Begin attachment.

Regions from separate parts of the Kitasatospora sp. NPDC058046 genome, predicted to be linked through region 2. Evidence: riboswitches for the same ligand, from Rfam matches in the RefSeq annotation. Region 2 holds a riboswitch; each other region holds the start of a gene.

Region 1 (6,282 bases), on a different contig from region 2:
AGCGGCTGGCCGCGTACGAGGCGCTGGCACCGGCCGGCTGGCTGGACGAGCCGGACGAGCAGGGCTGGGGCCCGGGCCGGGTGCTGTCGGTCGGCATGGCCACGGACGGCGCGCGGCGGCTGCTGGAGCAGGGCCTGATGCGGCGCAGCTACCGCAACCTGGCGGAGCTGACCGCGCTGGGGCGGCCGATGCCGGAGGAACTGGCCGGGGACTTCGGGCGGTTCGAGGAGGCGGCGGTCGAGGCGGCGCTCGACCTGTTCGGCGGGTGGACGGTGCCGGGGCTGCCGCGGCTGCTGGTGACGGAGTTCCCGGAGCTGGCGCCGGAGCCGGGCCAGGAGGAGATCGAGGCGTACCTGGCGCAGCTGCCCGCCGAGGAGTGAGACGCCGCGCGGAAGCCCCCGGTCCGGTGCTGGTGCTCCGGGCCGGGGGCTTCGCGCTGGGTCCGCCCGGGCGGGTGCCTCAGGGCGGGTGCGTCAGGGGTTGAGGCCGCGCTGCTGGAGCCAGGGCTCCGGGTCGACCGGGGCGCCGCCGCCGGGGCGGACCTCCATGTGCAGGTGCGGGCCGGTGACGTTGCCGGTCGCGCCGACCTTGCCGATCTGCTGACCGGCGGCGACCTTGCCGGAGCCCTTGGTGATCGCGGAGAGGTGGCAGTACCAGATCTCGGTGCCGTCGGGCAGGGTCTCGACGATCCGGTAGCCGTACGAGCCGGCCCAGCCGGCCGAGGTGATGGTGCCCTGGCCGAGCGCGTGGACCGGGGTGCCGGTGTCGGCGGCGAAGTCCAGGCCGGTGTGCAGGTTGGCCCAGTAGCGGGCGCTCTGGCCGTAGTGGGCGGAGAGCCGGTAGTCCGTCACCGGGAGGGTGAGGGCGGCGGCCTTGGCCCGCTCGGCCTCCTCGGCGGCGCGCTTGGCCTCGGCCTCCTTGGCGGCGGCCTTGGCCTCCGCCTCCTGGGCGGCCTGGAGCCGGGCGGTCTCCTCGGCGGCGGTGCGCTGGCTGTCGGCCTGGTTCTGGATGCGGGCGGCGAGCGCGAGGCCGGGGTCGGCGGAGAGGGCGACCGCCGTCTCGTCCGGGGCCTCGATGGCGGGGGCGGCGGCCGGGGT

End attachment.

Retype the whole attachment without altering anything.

Regions from separate parts of the Kitasatospora sp. NPDC058046 genome, predicted to be linked through region 2. Evidence: riboswitches for the same ligand, from Rfam matches in the RefSeq annotation. Region 2 holds a riboswitch; each other region holds the start of a gene.

Region 1 (6,282 bases), on a different contig from region 2:
AGCGGCTGGCCGCGTACGAGGCGCTGGCACCGGCCGGCTGGCTGGACGAGCCGGACGAGCAGGGCTGGGGCCCGGGCCGGGTGCTGTCGGTCGGCATGGCCACGGACGGCGCGCGGCGGCTGCTGGAGCAGGGCCTGATGCGGCGCAGCTACCGCAACCTGGCGGAGCTGACCGCGCTGGGGCGGCCGATGCCGGAGGAACTGGCCGGGGACTTCGGGCGGTTCGAGGAGGCGGCGGTCGAGGCGGCGCTCGACCTGTTCGGCGGGTGGACGGTGCCGGGGCTGCCGCGGCTGCTGGTGACGGAGTTCCCGGAGCTGGCGCCGGAGCCGGGCCAGGAGGAGATCGAGGCGTACCTGGCGCAGCTGCCCGCCGAGGAGTGAGACGCCGCGCGGAAGCCCCCGGTCCGGTGCTGGTGCTCCGGGCCGGGGGCTTCGCGCTGGGTCCGCCCGGGCGGGTGCCTCAGGGCGGGTGCGTCAGGGGTTGAGGCCGCGCTGCTGGAGCCAGGGCTCCGGGTCGACCGGGGCGCCGCCGCCGGGGCGGACCTCCATGTGCAGGTGCGGGCCGGTGACGTTGCCGGTCGCGCCGACCTTGCCGATCTGCTGACCGGCGGCGACCTTGCCGGAGCCCTTGGTGATCGCGGAGAGGTGGCAGTACCAGATCTCGGTGCCGTCGGGCAGGGTCTCGACGATCCGGTAGCCGTACGAGCCGGCCCAGCCGGCCGAGGTGATGGTGCCCTGGCCGAGCGCGTGGACCGGGGTGCCGGTGTCGGCGGCGAAGTCCAGGCCGGTGTGCAGGTTGGCCCAGTAGCGGGCGCTCTGGCCGTAGTGGGCGGAGAGCCGGTAGTCCGTCACCGGGAGGGTGAGGGCGGCGGCCTTGGCCCGCTCGGCCTCCTCGGCGGCGCGCTTGGCCTCGGCCTCCTTGGCGGCGGCCTTGGCCTCCGCCTCCTGGGCGGCCTGGAGCCGGGCGGTCTCCTCGGCGGCGGTGCGCTGGCTGTCGGCCTGGTTCTGGATGCGGGCGGCGAGCGCGAGGCCGGGGTCGGCGGAGAGGGCGACCGCCGTCTCGTCCGGGGCCTCGATGGCGGGGGCGGCGGCCGGGGT